Friday, May 19, 2017

Book Review: There’s More than One Way Home

By Jami Deise

When my son Alex was two in 1996, we moved into a new neighborhood and made friends with a couple who had a boy Alex’s age and an older daughter. While the girl was bright and bubbly, the boy was barely verbal, lost in his own world. As the kids grew older, my friends searched for answers while their son refused to be potty-trained. One seminar they attended assured them it was nothing – that many younger brothers of verbal sisters let their siblings do the talking for them.

Today, of course, this boy would be diagnosed with ASD before his third birthday, rather than waiting years as my friends did. In the past twenty years, autism diagnoses have exploded. (Although the jury is still out on whether the number of cases is increasing, or whether better diagnostic tools have uncovered cases that in prior years would have been classified as something else. ) And my old neighbor is not the only person I know whose child is on the spectrum. A casual glance at my Facebook feed reveals about five percent of the parents I’m friends with have children with ASD. A few have more than one. A very small percentage are adults who have the condition themselves. And even families who don’t have a member on the spectrum are impacted by it, whether it’s through the debate on vaccines or wondering the best way to accommodate a child’s classmate at a birthday party.

Autism Spectrum Disorder affects everyone.

Author Donna Levin’s latest novel, There’s More than One Way Home, offers a plot built on these issues. San Francisco mom Anna Kagen’s life is centered around her 10-year-old son Jack, diagnosed with Asperger’s Syndrome. Jack attends a small private school for kids with developmental issues, but even there he is isolated and his quirks stick out. When Anna chaperones a field trip to a wooded island, Jack and a few other boys go missing. When they are found, one boy is dead and the others point their fingers at Jack, saying he pushed a child who was taunting him. Anna doesn’t believe them, but Jack doesn’t have the communication abilities to tell her what happened. Quickly, the school and the town turn against them. Before the day is over, Anna and her husband Alex – a district attorney running for re-election – are forced to hand over their son due to a 5150 order. Jack’s never spent a night without his mother. Will Anna be able to discover the truth before the ordeal destroys Jack?

This is a meaty, important plot that will resonate with anyone who loves someone on the spectrum. Kids with ASD are known to “bolt” and disappear. Some of them are so frustrated by their communication struggles that they reach out in ways that seem violent. In 2015, California parents sued a neighbor because their autistic son “attacked” other children in their neighborhood.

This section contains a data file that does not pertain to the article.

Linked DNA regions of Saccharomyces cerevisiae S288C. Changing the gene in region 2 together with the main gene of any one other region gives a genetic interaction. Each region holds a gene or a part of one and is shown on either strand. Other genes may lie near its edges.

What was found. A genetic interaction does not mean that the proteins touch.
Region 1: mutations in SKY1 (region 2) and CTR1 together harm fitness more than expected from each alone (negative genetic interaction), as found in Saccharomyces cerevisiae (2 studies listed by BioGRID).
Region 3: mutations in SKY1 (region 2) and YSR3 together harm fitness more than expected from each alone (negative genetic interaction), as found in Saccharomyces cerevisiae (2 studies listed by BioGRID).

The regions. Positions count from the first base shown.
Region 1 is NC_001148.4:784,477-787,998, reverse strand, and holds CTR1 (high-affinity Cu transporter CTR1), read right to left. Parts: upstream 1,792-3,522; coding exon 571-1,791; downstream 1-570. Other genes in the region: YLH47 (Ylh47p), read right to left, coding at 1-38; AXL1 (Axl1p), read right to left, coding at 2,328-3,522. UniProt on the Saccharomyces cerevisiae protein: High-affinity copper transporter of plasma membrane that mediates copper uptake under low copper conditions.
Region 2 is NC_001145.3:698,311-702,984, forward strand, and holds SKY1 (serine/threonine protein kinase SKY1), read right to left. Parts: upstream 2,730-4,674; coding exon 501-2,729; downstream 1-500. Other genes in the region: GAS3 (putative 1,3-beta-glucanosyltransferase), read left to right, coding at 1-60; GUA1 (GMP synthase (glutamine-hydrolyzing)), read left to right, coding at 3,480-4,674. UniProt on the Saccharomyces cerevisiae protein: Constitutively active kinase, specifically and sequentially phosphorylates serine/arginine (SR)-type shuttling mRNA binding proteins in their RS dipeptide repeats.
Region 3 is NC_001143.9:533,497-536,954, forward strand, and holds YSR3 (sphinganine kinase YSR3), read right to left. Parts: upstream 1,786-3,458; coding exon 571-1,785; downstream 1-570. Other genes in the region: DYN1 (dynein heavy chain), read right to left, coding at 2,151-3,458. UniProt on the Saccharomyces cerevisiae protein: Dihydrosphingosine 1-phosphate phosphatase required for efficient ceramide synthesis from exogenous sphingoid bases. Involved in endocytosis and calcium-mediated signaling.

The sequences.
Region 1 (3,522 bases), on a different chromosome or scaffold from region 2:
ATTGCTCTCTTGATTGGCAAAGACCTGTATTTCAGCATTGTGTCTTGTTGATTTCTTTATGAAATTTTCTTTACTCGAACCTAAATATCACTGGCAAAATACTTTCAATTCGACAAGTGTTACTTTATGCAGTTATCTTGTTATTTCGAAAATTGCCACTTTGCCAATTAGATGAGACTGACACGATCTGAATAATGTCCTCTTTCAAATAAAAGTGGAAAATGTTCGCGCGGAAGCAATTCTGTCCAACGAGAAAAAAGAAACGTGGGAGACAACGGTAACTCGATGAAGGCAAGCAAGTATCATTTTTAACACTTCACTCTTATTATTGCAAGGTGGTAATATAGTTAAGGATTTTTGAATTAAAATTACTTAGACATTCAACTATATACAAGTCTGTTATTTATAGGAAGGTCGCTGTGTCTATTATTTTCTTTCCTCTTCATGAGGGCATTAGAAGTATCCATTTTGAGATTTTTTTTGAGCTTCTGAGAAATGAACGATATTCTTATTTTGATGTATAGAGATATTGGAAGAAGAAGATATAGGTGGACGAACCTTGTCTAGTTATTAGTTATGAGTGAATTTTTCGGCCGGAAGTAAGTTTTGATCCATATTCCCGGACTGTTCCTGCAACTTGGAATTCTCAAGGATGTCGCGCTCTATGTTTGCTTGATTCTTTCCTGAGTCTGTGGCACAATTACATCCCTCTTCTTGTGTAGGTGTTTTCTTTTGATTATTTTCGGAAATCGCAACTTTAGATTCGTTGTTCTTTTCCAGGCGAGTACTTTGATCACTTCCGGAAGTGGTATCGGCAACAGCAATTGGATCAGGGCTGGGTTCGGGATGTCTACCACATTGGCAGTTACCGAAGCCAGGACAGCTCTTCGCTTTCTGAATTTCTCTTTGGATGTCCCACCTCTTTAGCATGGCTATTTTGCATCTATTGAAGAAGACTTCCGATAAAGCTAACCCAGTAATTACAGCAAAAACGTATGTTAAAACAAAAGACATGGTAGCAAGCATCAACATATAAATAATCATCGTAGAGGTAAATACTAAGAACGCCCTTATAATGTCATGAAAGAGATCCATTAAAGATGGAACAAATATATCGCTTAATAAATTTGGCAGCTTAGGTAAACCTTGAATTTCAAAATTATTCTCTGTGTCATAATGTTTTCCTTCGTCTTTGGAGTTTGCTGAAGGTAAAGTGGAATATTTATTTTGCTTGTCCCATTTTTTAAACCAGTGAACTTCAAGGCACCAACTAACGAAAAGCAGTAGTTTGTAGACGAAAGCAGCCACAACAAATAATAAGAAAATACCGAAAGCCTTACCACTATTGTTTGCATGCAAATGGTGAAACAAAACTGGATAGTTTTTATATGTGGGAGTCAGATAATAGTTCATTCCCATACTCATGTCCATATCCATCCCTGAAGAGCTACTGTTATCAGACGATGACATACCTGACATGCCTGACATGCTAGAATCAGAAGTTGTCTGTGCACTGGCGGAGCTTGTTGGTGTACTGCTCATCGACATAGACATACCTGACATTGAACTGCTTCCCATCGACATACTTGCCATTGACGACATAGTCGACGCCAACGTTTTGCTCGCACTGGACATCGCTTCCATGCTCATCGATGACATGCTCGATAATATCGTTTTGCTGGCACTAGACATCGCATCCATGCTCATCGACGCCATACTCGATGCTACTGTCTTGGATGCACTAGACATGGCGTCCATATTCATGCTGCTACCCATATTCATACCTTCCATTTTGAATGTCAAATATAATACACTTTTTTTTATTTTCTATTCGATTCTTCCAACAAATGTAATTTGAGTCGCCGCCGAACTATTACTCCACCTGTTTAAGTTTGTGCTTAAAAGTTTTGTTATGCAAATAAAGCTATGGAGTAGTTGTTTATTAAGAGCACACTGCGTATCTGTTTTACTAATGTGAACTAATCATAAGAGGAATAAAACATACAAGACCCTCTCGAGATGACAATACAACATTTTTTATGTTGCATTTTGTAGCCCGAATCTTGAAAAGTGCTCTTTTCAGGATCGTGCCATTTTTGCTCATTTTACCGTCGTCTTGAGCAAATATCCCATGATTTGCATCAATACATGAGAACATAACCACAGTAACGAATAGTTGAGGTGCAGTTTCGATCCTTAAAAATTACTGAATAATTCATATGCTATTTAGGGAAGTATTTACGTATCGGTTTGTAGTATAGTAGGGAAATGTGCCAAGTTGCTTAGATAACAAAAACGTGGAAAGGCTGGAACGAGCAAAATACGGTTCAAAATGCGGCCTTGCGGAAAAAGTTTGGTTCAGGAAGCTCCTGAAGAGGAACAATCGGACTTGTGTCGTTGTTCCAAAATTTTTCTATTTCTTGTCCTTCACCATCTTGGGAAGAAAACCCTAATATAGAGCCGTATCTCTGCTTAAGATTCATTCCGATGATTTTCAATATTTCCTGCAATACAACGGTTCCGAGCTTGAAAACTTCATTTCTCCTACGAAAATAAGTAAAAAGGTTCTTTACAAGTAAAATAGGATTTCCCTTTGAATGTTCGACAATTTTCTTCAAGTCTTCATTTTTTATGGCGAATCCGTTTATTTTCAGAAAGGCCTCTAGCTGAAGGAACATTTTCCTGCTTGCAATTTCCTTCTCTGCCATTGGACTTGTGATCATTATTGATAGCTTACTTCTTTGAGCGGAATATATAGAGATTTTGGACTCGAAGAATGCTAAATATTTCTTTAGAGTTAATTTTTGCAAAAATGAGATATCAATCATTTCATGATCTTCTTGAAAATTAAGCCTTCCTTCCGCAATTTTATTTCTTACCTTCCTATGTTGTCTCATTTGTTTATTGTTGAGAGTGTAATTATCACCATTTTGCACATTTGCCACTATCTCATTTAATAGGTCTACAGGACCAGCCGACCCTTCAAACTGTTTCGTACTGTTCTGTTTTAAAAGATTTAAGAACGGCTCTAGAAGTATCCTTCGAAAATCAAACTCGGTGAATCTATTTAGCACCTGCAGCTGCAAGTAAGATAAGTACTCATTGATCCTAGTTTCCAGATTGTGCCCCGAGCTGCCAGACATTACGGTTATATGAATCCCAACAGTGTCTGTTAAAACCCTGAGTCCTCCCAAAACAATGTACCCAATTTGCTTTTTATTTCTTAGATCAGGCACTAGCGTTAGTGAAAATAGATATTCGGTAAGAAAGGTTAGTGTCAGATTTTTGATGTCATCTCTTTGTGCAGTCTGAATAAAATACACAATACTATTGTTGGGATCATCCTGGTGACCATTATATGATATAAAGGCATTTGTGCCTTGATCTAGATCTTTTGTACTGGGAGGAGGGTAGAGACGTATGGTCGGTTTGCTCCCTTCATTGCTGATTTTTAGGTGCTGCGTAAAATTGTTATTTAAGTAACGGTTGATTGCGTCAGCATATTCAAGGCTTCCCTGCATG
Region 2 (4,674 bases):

Yet Levin treats these serious issues lightly, like her characters are in one of Josie Brown’s Totlandia books rather than dealing with the death of a child. The night of Jack’s hospitalization, Anna immediately falls in love with the therapist on duty, and most of her mental energy is spent on that affair. As such, Anna comes across as self-centered and unsympathetic, shrugging off the pain of the parents of a dead boy and choosing her lover over her son. Anna is a character who should be easy to root for, but she is more childish than her 10-year-old son. Her divorced sister’s love life also plays a distracting role.

The case against Jack unfolds unrealistically, as an assistant DA threatens to file murder one charges against a boy and multiple inconclusive autopsies are done. A stronger edit could have fixed these problems, as well as updated the book. For no apparent reason, it’s set around 2003-04. (Jack’s Asperger’s diagnosis is the first clue; Asperger’s was folded into ASD in 2013.)

There’s more than one way home, and there’s more than one way to tell a story about a child with ASD. As I read the novel, I often thought about how Jodi Picoult would handle the material. Not surprisingly, ripped-from-the-headlines author Picoult published a book in 2010, House Rules, about a mother whose autistic teenager is accused of murder. Picoult handled the plot with the gravitas that the issues required.

With so many families impacted by ASD, many more books will be written about these parents and their children. Some of those will be dramas. Some will be comedies. There’s space on the book shelf for all these genres. But the death of a child is a horrible event, and books that feature this plot need to treat it with the weight it deserves. Had a boy not died, had Jack’s emotional health not been in jeopardy, I might have enjoyed Anna’s snarky observations and obsession over her lover. But with the stakes so high, I did not root for Anna. I judged her.

Thanks to JKS Communications for the book in exchange for an honest review.

More by Donna Levin:

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